Why are we making a martyr out of Anjem Choudary?

Released at 0400 hours yesterday, in the morning of the 19th October 2018 from Belmarsh Prison in South East London, Choudary had served little over half of his five and a half year sentence for pledging an oath of allegiance to ISIS. Much has been made of the strict impositions placed on his release and further conduct but I am questioning the whole circumstances surrounding this situation.

Firstly, why was he released under the 50% rule when the prisons minister Rory Stewart himself has claimed that this man is still “genuinely dangerous”?

Secondly, on being released why was there a blacked out van flanked by two unmarked police cars? If he is such a danger surely he would be best left in prison, or who, if anyone, did they think would attack this man upon his immediate release?

Thirdly, much has been made about his immediate and long term future. He is to be placed in a safe house and given protection around the clock. Why? Why are we ‘martyring’ this man? Why are we affording him this protection and holding him up in the public eye as someone special?

Moderate Muslims have derided this man for years, claiming he is a poisoner of young minds. His rhetoric is anti-British. He stands for a set of beliefs so far removed from normality and decency that he is obviously to us, the population, and within his own community, a pariah. He is responsible directly for hundreds of young people shunning their lives of peace and prosperity here to go and join an evil cult, ISIS, that committed atrocities unprecedented in recent times.

The violent Jihad is most certainly not over. How long therefore, with Choudary seen as the nexus of that Jihad in Great Britain, will we have to watch him, keep him under expensive surveillance and monitor his language and meetings? At what financial cost to the public purse will we keep this man in the public eye!

He had to be held in a separation unit for extremists when in HMP Frankland, in an attempt to stop him radicalizing prisoners. It has taken the National Probation Service together with MI5 to come up with his management programme before he is released into the general public. He is understood to be under very strict management, including restricted internet use, an electronic tracking device fitted to him and very strict monitoring of whom he meets. Most important he is not allowed to speak in public.

He had his assets frozen under a United Nations sanction just before release and will have to apply for monies to pay for things such as rent. He is also the subject of a travel ban. What is not clear is just how long all these restrictions and monitoring will go on for. If, as expected these will end at the conclusion of what would have been his prison sentence in two more years, the question remains as to why he has been released at all.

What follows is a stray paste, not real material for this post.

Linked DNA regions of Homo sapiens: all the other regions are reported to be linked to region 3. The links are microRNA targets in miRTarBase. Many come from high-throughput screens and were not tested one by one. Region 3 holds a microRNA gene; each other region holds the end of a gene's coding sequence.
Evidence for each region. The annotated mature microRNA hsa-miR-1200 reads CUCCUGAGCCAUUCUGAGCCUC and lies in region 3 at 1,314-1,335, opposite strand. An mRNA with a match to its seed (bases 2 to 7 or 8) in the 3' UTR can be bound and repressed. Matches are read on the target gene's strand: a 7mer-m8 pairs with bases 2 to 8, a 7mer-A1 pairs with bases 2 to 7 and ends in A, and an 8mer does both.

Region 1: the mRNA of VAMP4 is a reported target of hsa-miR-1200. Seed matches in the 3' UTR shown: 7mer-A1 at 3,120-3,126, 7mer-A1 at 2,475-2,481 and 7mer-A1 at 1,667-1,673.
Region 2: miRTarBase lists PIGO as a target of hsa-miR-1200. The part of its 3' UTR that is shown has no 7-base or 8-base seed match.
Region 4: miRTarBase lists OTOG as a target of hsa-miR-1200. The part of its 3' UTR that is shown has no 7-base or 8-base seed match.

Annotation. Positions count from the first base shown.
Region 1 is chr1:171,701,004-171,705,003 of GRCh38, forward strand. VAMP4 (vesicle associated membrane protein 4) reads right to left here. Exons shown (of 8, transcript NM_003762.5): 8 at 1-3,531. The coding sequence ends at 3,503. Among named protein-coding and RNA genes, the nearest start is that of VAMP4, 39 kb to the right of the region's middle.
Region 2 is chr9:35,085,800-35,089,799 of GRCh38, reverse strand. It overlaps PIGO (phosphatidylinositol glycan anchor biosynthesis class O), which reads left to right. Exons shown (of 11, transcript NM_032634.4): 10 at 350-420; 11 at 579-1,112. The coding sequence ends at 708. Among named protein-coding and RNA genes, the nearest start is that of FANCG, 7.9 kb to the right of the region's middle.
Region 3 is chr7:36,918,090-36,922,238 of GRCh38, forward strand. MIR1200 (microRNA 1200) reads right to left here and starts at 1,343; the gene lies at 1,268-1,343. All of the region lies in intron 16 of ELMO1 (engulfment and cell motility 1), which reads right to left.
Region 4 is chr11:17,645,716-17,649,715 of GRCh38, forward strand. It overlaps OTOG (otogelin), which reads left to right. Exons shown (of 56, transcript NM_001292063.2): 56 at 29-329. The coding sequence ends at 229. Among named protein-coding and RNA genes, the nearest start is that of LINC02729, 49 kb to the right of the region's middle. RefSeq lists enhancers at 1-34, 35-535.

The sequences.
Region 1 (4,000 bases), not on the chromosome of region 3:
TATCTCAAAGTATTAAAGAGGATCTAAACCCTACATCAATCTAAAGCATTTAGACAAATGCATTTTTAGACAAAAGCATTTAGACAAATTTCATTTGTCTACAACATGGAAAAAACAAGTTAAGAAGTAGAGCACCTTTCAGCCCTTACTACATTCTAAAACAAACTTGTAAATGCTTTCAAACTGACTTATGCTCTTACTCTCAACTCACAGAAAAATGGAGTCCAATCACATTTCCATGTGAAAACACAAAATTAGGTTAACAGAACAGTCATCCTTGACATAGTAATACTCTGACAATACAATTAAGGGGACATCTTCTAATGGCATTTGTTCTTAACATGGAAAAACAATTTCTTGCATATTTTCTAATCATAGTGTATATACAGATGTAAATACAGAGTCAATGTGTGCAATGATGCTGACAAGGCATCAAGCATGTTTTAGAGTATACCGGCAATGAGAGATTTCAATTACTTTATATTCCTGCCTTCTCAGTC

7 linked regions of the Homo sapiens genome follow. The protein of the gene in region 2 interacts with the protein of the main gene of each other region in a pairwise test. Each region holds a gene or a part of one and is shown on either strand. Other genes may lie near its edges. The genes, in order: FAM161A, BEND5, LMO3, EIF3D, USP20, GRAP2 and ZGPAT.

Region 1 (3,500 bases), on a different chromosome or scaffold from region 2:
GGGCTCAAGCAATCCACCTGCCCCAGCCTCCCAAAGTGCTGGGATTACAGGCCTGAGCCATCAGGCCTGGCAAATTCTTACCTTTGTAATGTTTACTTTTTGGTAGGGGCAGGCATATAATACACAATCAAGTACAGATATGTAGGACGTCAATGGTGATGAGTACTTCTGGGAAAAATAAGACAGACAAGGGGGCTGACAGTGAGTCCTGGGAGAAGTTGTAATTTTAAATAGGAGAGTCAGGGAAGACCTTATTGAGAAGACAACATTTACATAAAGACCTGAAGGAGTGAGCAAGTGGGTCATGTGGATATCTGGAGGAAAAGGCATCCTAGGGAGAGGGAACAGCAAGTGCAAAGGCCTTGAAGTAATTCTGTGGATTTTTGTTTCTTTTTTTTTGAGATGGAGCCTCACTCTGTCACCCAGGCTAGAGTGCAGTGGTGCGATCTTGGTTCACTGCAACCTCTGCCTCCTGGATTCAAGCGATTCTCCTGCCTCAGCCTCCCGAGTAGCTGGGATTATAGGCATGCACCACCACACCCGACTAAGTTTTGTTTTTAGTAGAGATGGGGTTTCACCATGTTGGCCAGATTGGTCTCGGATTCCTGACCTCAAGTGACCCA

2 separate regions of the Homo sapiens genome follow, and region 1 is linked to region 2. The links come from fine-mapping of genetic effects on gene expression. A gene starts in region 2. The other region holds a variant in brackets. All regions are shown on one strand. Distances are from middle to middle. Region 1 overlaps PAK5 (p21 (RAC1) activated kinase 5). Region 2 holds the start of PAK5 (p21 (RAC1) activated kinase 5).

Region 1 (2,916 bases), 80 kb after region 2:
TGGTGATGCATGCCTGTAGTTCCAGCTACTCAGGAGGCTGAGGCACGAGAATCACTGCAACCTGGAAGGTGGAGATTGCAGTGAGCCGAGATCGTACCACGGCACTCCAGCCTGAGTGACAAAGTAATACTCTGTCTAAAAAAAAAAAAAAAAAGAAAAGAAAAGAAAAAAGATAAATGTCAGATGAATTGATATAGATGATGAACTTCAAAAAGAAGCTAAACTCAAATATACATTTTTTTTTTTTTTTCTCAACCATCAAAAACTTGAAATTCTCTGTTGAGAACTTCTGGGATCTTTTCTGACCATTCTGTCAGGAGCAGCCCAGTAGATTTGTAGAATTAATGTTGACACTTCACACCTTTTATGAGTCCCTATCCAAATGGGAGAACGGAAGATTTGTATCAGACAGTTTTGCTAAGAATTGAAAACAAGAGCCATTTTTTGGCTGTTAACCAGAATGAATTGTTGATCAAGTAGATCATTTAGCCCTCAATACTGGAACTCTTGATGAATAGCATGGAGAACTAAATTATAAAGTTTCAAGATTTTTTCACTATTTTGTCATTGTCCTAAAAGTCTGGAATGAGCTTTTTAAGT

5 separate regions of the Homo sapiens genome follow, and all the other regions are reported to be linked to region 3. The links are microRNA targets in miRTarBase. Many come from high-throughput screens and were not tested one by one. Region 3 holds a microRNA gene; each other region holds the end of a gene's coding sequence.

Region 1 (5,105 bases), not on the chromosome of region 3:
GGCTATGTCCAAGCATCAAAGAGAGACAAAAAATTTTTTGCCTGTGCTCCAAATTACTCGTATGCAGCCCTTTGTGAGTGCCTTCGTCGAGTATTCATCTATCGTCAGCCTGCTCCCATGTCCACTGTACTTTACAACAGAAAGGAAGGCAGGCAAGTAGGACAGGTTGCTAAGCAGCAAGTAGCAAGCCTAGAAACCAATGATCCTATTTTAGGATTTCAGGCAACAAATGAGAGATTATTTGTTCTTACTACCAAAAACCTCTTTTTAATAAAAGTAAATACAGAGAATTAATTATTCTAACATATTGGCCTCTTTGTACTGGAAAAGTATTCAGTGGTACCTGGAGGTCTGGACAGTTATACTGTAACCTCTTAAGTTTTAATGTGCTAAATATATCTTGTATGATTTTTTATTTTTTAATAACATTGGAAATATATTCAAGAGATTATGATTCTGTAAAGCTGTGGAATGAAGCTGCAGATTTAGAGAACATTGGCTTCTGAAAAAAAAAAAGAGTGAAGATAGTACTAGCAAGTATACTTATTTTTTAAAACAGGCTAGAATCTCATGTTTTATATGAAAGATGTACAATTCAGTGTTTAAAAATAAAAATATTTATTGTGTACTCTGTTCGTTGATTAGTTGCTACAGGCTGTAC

Choudary has been made “specially designated global terrorist” by the US  just last year as he was the recognized leader of Al-Muhajiroun that has links to terrorist networks and a pledge of allegiance to ISIS.

Choudary is a qualified solicitor and as such had been able to keep just to the right side of the law. He is undoubtedly a very clever man. It was only when in a curry house in 2014, when he declared an oath of allegiance to ISIS, that the police, so many times frustrated by him, were able to lock him up.

Disciples of this man include ISIS executioner Siddhartha Dhar, Lee Rigby`s murderers and the London Bridge attacker Khuram Butt. There are claims that many more people radicalized by this man have gone to fight for ISIS, Al-Qaeda and the Taliban. Counter terrorist groups are very worried about his right hand man Mizanur Rahman who was also a prominent leader of Al- Muhajiroun. He has also been released, but not under the same fanfare and press.

There are still members of this organization who are active. They are regularly espousing their vitriol at Speakers Corner and at `Dawah` stalls giving out copies of the Quran. It is firmly believed by all institutions charged with stopping terrorism that Choudary and Rahman will not stay quiet, they will be more emboldened on their release and certainly much more aware and cautious of not breaking the law as it stands.

So, returning back to my original points, why have we released him, why are we ‘martyring’ him, why are we making a celebrity out of him and why are we expending considerable resources to keeping him safe?

It is the duty of every government to keep the people safe. In this case I put it to them that they have abjectly failed, with no discernible reason to do this.


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